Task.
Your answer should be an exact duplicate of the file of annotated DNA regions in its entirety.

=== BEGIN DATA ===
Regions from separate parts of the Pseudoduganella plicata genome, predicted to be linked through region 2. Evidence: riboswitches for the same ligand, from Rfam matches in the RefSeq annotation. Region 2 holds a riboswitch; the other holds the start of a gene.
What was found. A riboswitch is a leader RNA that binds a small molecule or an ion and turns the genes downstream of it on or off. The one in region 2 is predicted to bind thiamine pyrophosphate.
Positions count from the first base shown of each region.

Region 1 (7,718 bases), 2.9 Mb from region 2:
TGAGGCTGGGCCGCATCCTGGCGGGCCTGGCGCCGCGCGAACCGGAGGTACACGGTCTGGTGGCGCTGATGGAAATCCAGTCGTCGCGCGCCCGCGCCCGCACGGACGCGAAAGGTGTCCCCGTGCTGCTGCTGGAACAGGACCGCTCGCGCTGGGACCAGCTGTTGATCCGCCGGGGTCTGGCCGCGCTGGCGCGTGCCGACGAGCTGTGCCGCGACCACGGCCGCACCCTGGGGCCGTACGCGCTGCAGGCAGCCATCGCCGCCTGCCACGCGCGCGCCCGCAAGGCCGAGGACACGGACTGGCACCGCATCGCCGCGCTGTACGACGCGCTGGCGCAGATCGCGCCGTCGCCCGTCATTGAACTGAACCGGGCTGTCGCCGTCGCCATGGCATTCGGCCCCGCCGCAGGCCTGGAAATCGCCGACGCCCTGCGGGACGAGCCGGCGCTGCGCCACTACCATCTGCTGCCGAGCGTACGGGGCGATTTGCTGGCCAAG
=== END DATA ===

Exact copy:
Regions from separate parts of the Pseudoduganella plicata genome, predicted to be linked through region 2. Evidence: riboswitches for the same ligand, from Rfam matches in the RefSeq annotation. Region 2 holds a riboswitch; the other holds the start of a gene.
What was found. A riboswitch is a leader RNA that binds a small molecule or an ion and turns the genes downstream of it on or off. The one in region 2 is predicted to bind thiamine pyrophosphate.
Positions count from the first base shown of each region.

Region 1 (7,718 bases), 2.9 Mb from region 2:
TGAGGCTGGGCCGCATCCTGGCGGGCCTGGCGCCGCGCGAACCGGAGGTACACGGTCTGGTGGCGCTGATGGAAATCCAGTCGTCGCGCGCCCGCGCCCGCACGGACGCGAAAGGTGTCCCCGTGCTGCTGCTGGAACAGGACCGCTCGCGCTGGGACCAGCTGTTGATCCGCCGGGGTCTGGCCGCGCTGGCGCGTGCCGACGAGCTGTGCCGCGACCACGGCCGCACCCTGGGGCCGTACGCGCTGCAGGCAGCCATCGCCGCCTGCCACGCGCGCGCCCGCAAGGCCGAGGACACGGACTGGCACCGCATCGCCGCGCTGTACGACGCGCTGGCGCAGATCGCGCCGTCGCCCGTCATTGAACTGAACCGGGCTGTCGCCGTCGCCATGGCATTCGGCCCCGCCGCAGGCCTGGAAATCGCCGACGCCCTGCGGGACGAGCCGGCGCTGCGCCACTACCATCTGCTGCCGAGCGTACGGGGCGATTTGCTGGCCAAG